The presence of midline lipomas is also attributed to this “pluripotentiality” of mesenchymal cells, which may differentiate into bone, cartilage, vasculature, or fat along the course of the EMT.[1],[10],[14] Lipomas seen in classical SCMs are easily separable from the pial surface of the spinal cord.[15],[16],[17] In the case presented, herein, however, the lipomas attached to the hemicords were seen extending into the subpial plane. This would be possible only if the lipoma was laid down, while the process of neurulation was still incomplete. Thus, the case reiterates the hypothesis that this might be due to premature disjunction of the neuroectoderm from the cutaneous ectoderm (primary neurulation which occurs between postovulatory day 22 and day 28), resulting in mesenchymal cells entering central canal and coming in contact with the open neural tube, which induces the formation of a intramedullary lipoma on the hemicords in which disjunction occurred.[5],[7][8],[9],[10],[15],[17],[18],[19],[20],[21] The mesenchyme is induced by the dorsal surface of the closing neural tube to form fat, whereas on the ventral surface meninx primitiva is induced to form meninges. This also explains the presence of a dural defect around the point dural entry of the lipoma which is the junction between meninges and fat at the neural ridge.[14],[17] The ectoderm then heals over the lipoma resulting in an intact skin covered lipoma.

There is a clear overlap in the timelines of the development of spilt cord malformation and lipomeningocele as described above. This fact is reaffirmed by the pattern of migration of cells of meninx primitiva in SCM type 1 as proposed by Pang’s unified theory.[1],[2] Hence, the probability of SCM type 2 to be associated with the development of lipomas and lipomeningocoeles should be much more than SCM type 1 and thereby the incidence of double lipomas should be more in SCM type 2 as compared to SCM type 1. But literature reveals that the incidence of the double lipomas along with SCM type 2 is as rare as with SCM type 1 [Table 1].[7],[8],[22],[23] Different unknown genetic pathways for the development of EMT and premature disjunction might be responsible for the phenomenon. It needs further genetic testing such as ARHGAP29 and RADIL genes and embryological studies and hypothesis testing to prove whether the development of double lipomas in association with SCMs are a sequel more than a chance.[24]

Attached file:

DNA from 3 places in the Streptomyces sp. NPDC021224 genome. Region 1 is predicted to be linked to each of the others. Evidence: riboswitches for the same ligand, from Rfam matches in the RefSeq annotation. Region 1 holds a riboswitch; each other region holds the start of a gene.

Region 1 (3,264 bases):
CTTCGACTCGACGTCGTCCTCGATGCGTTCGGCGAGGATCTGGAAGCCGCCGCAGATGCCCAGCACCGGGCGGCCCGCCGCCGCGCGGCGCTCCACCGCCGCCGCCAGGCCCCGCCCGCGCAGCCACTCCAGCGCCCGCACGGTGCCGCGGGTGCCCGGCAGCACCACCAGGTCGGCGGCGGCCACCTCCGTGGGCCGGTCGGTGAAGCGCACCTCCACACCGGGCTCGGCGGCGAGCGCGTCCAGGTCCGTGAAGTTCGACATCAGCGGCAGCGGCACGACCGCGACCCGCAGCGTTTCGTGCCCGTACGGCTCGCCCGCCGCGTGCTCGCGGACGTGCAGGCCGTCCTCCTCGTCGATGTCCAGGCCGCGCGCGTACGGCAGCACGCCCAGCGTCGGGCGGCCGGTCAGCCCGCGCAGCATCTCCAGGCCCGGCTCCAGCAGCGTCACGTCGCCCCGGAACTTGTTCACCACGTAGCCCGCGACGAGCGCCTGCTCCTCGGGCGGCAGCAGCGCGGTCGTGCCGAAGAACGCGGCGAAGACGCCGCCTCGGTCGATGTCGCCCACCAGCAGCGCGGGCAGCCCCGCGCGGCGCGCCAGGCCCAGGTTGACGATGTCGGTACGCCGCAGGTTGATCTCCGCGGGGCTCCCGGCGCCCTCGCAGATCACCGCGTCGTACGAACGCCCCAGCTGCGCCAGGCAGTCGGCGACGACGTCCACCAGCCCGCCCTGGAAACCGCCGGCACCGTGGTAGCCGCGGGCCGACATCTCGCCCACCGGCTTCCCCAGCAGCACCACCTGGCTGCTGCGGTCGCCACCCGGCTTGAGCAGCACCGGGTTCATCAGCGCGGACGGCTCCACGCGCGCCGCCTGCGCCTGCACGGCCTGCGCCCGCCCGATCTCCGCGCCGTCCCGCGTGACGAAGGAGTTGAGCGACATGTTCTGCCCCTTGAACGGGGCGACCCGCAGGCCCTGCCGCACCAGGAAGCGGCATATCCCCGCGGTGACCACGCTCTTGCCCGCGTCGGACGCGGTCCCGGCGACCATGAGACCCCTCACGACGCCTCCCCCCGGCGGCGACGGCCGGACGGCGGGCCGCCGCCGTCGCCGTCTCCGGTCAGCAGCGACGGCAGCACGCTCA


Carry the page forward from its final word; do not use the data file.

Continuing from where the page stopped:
Table 1: Review of previous case reports of split cord malformation type 2 with double lipomas

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   Conclusion Top


There seems to be a certain overlap in the timeline of embryological errors that result in SCM type 2 and lipomeningocoeles. Although it seems that the mesenchyme of the EMT in SCM type 2 stands a higher chance of developing into a double dorsal lipoma, reports of the phenomenon are still infrequent. The case presented herein is only the fourth case ever reported of an SCM type 2 with a double lipoma [Table 1]. This might be due to the fact that the hemicords formed induce neurulation independently of each other and the occurrence of lipoma over both hemicords could be by chance than a specific sequence.

Financial support and sponsorship

Nil.

Conflicts of interest

There are no conflicts of interest.



 
   References Top

1.
Pang D, Dias MS, Ahab-Barmada M. Split cord malformation: part I: a unified theory of embryogenesis for double spinal cord malformations. Neurosurgery 1992;31:451-80.  Back to cited text no. 1
    
2.
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Salunke P, Kovai P, Malik V, Sharma M. Mixed split cord malformation: Are we missing something? Clin Neurol Neurosurg 2011;113:774-8.  Back to cited text no. 5
    
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Jankowitz BT, Albright AL. Cutaneous manifestations of split cord malformations. Report of three cases. J Neurosurg 2007;107:240-3.  Back to cited text no. 6
    
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Meena RK, Doddamani RS, Sharma R. Contiguous diastematomyelia with lipomyelomeningocele in each hemicord-an exceptional case of spinal dysraphism. World Neurosurg 2019;123:103-7.  Back to cited text no. 7
    
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Salunke P, Futane SS, Aggarwal A. Split cord malformation type II with twin dorsal lipomas. J Neurosurg Pediatr 2012;9:627-9.  Back to cited text no. 8